Current scenario

Improved scenario

Average speed of travel (km/h)



Number of hours driving per day



Number of days driving per trip



Number of border crossings per trip



Average cross-border delay (days)



Total border delay per trip (days)



Average trip duration (days)



Number of trips per month



Income per month

$15 393

$28 089

Costs per month

$12 157

$20 410

Profits per month

$3 235

$7 679


In order to determine the overall impact on the regional economy we follow two alternative approaches:

  1. Based on the assumption that improved efficiencies will result in increased demand for freight transport capacity, we calculate the total annual profits that can be generated by the same fleet of trucks currently doing cross-border trips from South Africa to neighboring countries. We use an industry estimate of 6,000 trucks used on a permanent basis for cross-border transport.  As displayed in Table III we obtain a figure of more than US$320 million in additional profits that can be generated by the same fleet of trucks in the absence of cross-border delays.
  2. In reality it is possible that the total demand for road freight transport will not increase significantly when cross-border delays are reduced.  The alternative approach hence assumes that the demand for road freight transport remains the same but that the need can be met using a smaller fleet of trucks.  This will result in two benefits:

There will be a saving in the total required investment into the regional truck fleet.  As shown in Table III this reduction amounts to approximately US$ 410 million.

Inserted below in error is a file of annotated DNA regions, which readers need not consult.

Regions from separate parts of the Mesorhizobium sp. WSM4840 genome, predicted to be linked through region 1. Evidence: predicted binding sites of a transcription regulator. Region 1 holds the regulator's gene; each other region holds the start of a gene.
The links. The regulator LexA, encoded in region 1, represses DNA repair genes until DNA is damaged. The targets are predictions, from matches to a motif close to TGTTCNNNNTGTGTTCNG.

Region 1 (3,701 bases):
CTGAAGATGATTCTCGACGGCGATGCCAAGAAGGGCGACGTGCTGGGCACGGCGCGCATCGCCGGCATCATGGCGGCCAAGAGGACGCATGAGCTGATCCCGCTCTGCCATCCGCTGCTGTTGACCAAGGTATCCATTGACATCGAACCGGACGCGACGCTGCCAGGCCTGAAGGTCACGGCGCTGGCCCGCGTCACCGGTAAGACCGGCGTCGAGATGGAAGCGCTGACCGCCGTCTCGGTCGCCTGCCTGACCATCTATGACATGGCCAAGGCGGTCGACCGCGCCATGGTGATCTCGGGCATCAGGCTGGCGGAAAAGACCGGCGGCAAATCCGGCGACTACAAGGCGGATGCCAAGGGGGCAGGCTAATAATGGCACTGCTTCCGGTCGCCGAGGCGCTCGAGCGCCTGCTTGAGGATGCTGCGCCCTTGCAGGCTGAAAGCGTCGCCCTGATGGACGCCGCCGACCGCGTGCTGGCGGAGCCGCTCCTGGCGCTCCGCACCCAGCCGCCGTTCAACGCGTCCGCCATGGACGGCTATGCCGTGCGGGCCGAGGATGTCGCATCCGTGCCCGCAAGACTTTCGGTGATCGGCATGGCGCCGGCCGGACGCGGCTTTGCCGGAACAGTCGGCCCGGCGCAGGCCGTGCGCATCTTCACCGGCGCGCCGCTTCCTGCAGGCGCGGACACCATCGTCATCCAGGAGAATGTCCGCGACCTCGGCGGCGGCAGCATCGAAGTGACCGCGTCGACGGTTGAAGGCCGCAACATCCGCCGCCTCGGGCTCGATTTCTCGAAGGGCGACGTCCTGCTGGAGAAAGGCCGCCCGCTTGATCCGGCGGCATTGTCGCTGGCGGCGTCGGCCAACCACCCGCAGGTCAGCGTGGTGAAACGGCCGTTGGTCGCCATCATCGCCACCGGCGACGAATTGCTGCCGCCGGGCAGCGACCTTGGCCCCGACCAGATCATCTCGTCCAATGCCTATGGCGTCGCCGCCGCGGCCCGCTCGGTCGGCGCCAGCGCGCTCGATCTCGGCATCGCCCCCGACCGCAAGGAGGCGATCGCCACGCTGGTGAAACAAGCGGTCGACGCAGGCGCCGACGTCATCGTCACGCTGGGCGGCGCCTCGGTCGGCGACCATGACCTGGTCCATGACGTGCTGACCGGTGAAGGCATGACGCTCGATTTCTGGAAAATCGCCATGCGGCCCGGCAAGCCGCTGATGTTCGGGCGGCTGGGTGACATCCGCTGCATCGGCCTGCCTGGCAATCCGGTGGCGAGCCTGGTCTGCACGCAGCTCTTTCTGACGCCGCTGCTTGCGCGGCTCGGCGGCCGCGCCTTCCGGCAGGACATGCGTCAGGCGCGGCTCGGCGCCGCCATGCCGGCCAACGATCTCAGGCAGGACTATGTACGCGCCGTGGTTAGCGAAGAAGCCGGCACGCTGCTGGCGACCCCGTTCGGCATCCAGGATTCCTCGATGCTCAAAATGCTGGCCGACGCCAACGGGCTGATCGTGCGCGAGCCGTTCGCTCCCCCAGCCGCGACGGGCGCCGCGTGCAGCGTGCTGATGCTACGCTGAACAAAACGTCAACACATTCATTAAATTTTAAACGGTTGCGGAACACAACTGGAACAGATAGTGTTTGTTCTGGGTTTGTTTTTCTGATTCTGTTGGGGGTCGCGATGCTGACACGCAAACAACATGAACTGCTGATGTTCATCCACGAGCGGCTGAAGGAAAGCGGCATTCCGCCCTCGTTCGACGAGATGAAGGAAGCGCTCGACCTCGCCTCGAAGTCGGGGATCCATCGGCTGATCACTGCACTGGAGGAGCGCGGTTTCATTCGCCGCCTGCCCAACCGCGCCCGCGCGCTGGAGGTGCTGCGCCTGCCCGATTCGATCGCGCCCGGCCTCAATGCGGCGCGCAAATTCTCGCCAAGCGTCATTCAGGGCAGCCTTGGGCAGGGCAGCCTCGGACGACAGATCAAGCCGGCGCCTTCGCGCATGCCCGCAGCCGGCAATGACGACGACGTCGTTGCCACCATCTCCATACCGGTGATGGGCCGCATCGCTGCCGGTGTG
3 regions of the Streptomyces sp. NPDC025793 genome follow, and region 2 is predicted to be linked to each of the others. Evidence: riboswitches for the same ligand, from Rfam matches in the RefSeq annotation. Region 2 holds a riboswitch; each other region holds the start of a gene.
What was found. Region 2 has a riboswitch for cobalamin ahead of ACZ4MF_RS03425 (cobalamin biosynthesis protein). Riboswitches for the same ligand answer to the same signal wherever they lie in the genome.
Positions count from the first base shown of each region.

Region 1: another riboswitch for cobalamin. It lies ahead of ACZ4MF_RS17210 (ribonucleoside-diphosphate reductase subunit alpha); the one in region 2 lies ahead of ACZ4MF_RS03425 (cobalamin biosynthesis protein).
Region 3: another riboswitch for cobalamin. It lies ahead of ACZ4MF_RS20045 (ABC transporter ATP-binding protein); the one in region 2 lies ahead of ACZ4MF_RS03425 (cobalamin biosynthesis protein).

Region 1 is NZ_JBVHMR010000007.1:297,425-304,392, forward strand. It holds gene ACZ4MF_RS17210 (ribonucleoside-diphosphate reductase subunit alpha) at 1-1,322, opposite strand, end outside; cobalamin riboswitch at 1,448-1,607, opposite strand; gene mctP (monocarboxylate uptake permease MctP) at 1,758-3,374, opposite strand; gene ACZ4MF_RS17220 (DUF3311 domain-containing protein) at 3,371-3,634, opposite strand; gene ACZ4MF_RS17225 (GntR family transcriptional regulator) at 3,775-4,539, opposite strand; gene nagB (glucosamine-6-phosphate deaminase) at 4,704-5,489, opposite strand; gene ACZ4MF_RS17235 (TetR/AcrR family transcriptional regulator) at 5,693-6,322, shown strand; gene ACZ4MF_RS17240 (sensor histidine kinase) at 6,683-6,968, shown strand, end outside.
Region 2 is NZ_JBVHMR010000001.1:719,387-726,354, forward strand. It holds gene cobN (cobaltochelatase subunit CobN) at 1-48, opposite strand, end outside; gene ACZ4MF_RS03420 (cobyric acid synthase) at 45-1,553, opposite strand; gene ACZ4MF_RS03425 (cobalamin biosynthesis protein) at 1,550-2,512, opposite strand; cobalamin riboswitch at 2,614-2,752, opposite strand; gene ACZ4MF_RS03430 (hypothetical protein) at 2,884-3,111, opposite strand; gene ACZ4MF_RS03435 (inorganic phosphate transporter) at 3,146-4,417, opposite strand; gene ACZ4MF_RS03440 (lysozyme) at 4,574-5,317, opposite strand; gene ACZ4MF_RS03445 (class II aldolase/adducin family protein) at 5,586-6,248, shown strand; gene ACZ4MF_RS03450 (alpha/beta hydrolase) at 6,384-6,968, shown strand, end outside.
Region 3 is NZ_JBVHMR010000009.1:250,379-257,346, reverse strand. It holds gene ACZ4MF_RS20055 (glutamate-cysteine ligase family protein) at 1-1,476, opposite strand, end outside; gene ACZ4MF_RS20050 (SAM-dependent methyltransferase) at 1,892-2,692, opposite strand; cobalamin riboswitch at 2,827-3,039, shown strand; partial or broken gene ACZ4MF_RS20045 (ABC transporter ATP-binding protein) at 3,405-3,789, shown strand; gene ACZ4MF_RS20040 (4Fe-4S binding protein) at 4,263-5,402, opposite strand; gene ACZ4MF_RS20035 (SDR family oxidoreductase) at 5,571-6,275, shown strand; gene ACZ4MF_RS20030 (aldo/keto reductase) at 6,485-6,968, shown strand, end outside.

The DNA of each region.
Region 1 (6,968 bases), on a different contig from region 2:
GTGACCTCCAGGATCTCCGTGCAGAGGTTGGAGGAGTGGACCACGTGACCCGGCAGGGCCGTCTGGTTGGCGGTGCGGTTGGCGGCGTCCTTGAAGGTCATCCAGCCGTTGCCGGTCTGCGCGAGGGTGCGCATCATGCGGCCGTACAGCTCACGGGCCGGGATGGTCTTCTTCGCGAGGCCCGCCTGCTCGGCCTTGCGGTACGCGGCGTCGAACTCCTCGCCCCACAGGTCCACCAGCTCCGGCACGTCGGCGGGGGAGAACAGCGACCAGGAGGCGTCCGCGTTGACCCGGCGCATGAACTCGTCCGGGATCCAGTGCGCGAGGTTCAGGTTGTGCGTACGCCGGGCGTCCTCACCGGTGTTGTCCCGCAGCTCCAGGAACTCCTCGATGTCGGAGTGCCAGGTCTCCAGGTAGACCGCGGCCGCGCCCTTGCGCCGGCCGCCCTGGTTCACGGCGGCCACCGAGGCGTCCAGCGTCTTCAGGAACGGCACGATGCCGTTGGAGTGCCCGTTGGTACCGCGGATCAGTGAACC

• Assuming an interest rate of 12% p.a. for lease purchases this positive impact on financing cost amounts to almost US$ 50 million per annum.
  • As the smaller fleet will be operated more profitably there will still be an increase in total annual profits, albeit smaller than for case 1 above: the increased annual profits are calculated at just more than US$ 70 million, which is still a substantial figure.

It can hence be seen that the annual benefit of improved cross-border operations to the transport industry based on improved truck utilization on its own can amount to anything between US$ 70 million and US$ 320 million.

TABLE III.             Comparison: Current vs Improved Scenarios

Constant number of trucks

Current scenario

Improved scenario

Number of trucks



Total number of trips per month



Total profits per month

$19 412 222

$46 074 876

Increase in annual profits


$319 951 846

Constant number of trips

Current scenario

Improved scenario

Number of trucks



Investment in trucks